The U.S. Environmental Protection Agency (EPA) and pesticide makers have reached an agreement to impose restrictions on products containing dicamba, a chemical that has drawn thousands of complaints from farmers about crop damage. 
Per the agreement, dicamba products sold for the 2018 growing season will be classified as “restricted use,” meaning only certified applicators with special training will be able to apply the products to crops. Additionally, dicamba spraying will only be permitted when winds are less than 16 kilometers, or just under 10 miles per hour. Spraying will be restricted to certain times of day, and farmers will be required to keep records of dicamba use.
Dicamba spraying has increased as farmers apply more and more of the chemical to soybeans and cotton crops that are genetically engineered to withstand it, and as weeds are becoming increasingly resistant to other herbicides, including glyphosate. However, non-GMO crops are highly susceptible to damage caused by dicamba.
Two states – Arkansas and Missouri – temporarily banned dicamba in the summer of 2017 amid complaints from farmers that the substance vaporized and damaged crops not genetically modified to withstand the chemical. Dicamba drift resulted in heavy crop losses for farmers in the Bootheel region of Missouri.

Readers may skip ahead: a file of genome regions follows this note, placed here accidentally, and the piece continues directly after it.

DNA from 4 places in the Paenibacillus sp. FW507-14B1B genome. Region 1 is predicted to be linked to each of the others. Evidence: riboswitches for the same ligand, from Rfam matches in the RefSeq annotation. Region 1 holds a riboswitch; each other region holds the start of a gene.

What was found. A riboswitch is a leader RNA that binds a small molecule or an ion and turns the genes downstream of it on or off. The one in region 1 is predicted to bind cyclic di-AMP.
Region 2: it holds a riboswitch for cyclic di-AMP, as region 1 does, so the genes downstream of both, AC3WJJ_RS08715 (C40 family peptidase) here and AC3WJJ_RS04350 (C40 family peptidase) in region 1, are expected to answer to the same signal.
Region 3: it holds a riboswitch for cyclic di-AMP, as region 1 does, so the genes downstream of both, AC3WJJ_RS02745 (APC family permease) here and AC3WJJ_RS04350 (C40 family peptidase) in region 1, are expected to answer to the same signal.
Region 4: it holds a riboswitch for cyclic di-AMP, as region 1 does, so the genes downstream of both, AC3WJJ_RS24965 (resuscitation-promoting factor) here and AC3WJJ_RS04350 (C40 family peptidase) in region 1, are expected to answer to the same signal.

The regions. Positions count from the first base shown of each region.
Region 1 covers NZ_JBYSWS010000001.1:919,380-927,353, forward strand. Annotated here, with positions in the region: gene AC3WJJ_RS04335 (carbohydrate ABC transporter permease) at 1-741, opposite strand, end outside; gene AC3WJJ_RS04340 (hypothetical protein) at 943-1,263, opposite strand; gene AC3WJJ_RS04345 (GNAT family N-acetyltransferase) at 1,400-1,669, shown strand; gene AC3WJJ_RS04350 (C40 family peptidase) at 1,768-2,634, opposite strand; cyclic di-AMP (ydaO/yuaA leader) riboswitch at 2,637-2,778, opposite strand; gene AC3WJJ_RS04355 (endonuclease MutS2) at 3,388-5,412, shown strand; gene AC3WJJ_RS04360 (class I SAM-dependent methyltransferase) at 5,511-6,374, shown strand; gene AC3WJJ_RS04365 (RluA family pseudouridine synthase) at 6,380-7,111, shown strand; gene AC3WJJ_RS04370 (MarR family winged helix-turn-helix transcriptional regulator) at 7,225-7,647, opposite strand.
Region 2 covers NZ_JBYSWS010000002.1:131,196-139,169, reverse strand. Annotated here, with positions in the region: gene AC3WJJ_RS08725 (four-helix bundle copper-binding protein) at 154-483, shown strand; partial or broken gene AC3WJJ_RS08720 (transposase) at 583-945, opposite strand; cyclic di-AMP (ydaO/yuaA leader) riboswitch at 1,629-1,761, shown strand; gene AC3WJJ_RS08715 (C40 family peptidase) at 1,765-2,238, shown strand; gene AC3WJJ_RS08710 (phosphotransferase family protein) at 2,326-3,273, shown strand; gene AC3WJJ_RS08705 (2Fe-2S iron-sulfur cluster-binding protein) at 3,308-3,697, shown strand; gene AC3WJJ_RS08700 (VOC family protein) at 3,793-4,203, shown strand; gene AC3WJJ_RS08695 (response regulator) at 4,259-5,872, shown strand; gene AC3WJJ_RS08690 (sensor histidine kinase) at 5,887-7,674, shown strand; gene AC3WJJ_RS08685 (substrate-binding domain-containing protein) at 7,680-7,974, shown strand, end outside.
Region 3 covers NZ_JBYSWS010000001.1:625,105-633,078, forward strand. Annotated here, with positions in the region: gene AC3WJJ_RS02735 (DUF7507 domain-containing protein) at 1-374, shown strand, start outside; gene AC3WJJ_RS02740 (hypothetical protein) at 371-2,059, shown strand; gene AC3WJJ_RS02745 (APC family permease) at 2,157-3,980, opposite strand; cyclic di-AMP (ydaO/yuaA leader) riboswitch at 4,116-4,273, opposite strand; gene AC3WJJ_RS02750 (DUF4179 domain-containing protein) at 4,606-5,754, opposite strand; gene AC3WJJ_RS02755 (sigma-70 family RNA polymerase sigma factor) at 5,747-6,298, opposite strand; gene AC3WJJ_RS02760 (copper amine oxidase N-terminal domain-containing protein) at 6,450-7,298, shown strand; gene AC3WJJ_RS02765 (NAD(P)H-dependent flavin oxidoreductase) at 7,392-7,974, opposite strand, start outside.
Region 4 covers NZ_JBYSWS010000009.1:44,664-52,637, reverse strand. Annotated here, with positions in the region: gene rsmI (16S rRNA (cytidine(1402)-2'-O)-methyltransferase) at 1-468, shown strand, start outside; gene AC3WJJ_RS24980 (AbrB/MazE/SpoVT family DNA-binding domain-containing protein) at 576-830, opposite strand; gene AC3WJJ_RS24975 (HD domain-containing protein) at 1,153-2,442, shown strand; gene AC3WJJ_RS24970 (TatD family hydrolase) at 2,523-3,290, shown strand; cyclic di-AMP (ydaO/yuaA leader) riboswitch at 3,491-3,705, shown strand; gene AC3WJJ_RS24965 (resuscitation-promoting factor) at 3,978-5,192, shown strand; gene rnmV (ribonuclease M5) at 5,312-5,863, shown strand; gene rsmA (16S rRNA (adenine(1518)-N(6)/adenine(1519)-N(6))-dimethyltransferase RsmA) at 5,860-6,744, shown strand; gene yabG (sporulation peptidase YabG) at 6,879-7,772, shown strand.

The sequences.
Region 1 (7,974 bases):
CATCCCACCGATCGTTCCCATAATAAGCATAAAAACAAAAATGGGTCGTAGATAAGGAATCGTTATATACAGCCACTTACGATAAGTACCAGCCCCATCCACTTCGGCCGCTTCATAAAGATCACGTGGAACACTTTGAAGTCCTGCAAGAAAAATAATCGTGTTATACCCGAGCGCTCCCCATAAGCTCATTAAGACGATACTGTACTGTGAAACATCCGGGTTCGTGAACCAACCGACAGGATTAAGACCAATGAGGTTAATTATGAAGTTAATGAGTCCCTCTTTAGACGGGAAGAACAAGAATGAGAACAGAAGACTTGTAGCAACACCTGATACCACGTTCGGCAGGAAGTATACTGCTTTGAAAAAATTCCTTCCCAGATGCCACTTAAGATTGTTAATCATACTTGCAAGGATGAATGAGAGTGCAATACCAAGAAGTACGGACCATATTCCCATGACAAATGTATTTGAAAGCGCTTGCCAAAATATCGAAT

A Penn State University study published in 2015 found that herbicides containing dicamba drift to adjacent farms and fields, causing catastrophic damage to non-targeted plants and pollinator insects.
The EPA’s decision to restrict dicamba use was partly due to reports that dicamba has drifted into forestland, where it is harming trees. 
Some authorities point out that placing dicamba on the EPA’s restricted-use list does not completely mitigate its risks. Denise O’Brien, chair of the Pesticide Action Network board, explained:
“These new restrictions don’t do nearly enough to address the problem of dicamba drift damage. Farmers and others will continue to be hurt by dicamba drift with these weak rules that give the false impression that EPA is doing something to address dicamba drift. A drift-prone herbicide like dicamba should never have been let on to the market in the first place. Monsanto and other corporations have put farmers in this position, but so far they have not been held accountable for the problems caused by their products.” 
Monsanto actually asked the EPA to change the label on its “Xtendimax Vaporgrip” dicamba product to “restricted use only,” and maintains that when applied properly, dicamba is safe to use. 
Vice president of global strategy Scott Partridge said:
“We looked at the off-target movement and we looked at the lack of buffer zones or wrong nozzles and wrong boom height. What we realized very quickly was that all of those factors are solved by better training and better education.” 
Despite the chemical’s new classification, Partridge said high demand for Xtendimax is expected to double the sale of the herbicide during the 2018 harvest.
 Modern Farmer